Silicon Valley is no longer a region in California that full of “techy people”. Nowadays, it is a representation of business success in other places like Dublin, New York, London etc. Lisa Ower, an HR executive, shared in an article in Forbes three things that “traditional companies” can learn from Silicon Valley companies:
“Agility Built Into Everything”
Traditional companies tend to follow a specific business strategy but they are slow when it comes to change or adopt new things. Unlike “the Silicon Valley-type of organization” who have the “ability to change, reinvent, learn and adapt quickly”.
“Innovation = Survival”
There are many stories about companies that failed because they didn’t create something new or “innovate”. For example, Blockbuster and Borders Books failed because they didn’t develop their services and “think about the future” which led companies like Netflix and Amazon “to flourish and dominate their market”. “Here, innovation equates to longevity and relevancy”.
” Culture Is Key”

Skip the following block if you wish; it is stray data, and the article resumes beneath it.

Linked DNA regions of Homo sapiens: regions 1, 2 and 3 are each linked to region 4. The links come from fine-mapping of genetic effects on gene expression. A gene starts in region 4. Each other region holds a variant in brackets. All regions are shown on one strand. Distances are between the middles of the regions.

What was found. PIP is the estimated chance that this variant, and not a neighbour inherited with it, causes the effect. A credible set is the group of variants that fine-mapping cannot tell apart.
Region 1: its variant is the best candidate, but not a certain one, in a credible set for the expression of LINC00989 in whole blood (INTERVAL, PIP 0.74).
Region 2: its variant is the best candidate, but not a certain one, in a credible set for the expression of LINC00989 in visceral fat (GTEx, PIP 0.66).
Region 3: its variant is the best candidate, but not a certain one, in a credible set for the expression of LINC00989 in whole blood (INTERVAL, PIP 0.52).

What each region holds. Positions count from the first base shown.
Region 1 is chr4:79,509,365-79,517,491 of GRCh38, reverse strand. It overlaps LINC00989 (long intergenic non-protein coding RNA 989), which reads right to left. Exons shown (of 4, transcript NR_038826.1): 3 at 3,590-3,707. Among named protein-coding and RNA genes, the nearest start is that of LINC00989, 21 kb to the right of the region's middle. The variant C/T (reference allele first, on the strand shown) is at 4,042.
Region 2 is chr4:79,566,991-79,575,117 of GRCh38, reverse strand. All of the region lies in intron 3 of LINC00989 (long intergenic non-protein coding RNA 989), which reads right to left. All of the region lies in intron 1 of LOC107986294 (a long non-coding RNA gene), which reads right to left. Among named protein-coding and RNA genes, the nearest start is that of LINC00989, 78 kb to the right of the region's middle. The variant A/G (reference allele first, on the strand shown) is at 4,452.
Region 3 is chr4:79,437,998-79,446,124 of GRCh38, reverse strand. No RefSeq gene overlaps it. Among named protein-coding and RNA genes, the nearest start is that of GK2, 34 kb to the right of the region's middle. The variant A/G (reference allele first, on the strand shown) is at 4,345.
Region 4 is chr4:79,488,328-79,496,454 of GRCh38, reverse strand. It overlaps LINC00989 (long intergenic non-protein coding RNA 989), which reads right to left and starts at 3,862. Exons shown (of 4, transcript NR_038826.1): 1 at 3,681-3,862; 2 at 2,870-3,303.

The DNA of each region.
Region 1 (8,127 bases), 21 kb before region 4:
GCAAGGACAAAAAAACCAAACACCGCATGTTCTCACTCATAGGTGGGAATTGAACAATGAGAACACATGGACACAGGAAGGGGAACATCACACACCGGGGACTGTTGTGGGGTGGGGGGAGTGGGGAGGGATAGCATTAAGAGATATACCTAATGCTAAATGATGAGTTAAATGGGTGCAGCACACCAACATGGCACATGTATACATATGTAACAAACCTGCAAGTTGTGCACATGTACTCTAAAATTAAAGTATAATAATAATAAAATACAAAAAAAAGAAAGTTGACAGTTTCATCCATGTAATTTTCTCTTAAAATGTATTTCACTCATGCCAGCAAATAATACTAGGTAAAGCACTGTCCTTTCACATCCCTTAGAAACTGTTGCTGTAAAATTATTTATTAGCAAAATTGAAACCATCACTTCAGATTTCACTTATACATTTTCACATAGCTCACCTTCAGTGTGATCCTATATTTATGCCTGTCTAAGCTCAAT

Every CEO in the Silicon Valley focused on hiring the best people in their company. Ower said that CEOs in Silicon Valley “are constantly working on evolving and building enviable cultures that help them retain and attract the very best. This is all by design and usually tied to corporate strategy. They are upfront about the culture and what it’s like to work there. If they have a game room or encourage people to get away from their work for a bit during the day, it’s because they understand that short “brain breaks” are going to help recharge workers, build relationships between colleagues, increase productivity and encourage employees to come back each day. Worth noting, keeping employees coming back each day is more difficult for Silicon Valley-type companies. Some of the top organizations see an average employee tenure of fewer than two years. More and more industries are also starting to see this a downward trend in tenure with an average of about four years of service. Silicon Valley companies embrace this trend and use it to their advantage. They understand that when people leave, it opens up the door for new, fresh thinking to enter.”